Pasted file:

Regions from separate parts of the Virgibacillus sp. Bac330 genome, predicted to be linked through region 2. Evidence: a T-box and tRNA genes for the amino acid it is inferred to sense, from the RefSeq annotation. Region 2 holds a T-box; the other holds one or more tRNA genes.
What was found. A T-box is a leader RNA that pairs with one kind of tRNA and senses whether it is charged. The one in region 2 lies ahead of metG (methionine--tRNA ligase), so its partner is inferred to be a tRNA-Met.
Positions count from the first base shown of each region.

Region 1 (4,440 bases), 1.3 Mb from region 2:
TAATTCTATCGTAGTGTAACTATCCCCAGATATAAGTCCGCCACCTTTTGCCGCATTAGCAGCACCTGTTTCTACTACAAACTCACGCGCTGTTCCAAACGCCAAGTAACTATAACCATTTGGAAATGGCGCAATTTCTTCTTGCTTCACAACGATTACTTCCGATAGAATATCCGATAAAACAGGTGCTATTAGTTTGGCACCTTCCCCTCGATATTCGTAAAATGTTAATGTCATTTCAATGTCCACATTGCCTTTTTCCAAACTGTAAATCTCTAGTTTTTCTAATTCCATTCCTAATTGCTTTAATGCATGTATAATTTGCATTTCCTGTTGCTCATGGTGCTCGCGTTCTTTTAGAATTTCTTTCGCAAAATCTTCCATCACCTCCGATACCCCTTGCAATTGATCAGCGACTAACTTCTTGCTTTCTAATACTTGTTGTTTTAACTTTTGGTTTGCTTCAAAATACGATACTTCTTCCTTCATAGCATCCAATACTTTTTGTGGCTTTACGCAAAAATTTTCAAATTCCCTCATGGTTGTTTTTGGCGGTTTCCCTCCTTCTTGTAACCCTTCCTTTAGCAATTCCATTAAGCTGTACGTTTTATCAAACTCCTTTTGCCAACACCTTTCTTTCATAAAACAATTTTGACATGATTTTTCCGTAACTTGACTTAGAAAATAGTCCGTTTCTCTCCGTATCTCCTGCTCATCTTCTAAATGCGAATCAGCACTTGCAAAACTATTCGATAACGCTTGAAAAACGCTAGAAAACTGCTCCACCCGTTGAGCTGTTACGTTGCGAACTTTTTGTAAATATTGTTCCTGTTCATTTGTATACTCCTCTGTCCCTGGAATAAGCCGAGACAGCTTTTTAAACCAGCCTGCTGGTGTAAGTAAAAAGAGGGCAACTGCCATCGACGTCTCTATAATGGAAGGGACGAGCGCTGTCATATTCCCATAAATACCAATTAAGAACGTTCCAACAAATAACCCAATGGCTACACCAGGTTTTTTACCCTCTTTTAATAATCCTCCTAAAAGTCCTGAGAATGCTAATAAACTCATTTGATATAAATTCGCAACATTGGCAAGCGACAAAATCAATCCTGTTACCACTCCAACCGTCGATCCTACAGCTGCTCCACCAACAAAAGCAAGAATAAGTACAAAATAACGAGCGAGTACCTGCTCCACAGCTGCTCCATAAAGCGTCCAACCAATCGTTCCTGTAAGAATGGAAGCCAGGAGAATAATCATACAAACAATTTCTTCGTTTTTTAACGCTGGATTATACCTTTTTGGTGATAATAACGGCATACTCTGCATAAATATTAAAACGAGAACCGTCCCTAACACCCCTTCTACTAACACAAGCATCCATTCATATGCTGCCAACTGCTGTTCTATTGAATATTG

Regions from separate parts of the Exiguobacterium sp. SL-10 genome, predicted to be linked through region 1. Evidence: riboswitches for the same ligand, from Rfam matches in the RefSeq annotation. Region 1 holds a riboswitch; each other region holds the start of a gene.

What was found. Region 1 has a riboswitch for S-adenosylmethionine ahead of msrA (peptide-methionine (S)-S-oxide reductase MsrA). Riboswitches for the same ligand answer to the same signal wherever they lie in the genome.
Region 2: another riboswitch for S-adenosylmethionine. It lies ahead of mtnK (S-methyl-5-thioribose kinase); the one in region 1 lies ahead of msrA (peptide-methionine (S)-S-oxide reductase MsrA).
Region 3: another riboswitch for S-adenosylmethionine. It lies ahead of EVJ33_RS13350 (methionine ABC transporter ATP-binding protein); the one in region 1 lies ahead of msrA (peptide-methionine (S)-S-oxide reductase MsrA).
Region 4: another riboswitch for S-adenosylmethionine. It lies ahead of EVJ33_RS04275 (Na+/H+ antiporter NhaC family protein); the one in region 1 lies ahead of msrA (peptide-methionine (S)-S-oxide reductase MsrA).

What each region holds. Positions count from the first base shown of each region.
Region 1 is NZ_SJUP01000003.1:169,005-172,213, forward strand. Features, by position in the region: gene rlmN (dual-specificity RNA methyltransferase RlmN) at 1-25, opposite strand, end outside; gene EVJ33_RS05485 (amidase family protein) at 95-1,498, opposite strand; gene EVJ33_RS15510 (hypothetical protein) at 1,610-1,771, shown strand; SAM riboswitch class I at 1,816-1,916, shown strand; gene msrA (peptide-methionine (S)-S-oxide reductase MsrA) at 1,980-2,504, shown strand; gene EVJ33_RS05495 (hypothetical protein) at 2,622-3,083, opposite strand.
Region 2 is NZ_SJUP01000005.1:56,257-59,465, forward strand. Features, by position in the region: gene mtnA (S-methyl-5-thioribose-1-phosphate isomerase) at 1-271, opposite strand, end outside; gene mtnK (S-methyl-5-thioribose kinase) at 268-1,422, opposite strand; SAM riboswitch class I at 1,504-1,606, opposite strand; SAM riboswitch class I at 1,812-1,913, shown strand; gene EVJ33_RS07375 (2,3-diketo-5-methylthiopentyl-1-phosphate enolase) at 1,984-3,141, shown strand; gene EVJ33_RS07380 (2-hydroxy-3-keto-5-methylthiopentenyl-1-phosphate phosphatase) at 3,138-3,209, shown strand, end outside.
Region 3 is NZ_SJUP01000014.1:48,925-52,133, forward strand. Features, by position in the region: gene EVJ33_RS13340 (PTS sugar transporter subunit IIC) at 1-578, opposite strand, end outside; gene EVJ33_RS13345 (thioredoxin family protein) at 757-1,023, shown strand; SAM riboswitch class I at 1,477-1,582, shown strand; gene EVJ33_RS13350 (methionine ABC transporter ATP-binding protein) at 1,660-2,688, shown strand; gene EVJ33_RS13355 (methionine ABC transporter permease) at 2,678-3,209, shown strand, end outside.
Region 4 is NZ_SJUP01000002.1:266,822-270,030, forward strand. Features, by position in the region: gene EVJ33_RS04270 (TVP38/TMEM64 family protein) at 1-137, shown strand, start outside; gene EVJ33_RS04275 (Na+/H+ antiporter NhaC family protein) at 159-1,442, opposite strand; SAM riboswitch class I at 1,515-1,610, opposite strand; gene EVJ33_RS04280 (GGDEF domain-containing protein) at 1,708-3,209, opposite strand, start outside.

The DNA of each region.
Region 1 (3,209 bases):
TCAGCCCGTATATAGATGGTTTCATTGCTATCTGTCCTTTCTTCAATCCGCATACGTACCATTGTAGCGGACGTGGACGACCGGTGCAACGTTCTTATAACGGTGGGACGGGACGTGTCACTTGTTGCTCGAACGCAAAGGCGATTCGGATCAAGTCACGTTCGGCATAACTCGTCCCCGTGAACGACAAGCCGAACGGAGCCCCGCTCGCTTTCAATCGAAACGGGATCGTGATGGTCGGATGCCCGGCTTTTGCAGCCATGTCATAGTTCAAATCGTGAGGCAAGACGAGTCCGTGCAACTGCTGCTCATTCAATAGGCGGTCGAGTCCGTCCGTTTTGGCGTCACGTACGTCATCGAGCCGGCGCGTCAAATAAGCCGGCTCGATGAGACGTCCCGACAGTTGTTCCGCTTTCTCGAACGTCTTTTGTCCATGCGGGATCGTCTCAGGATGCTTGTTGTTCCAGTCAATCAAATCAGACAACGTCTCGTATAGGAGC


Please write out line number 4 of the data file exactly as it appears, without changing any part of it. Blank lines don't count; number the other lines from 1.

Region 1 (4,440 bases), 1.3 Mb from region 2: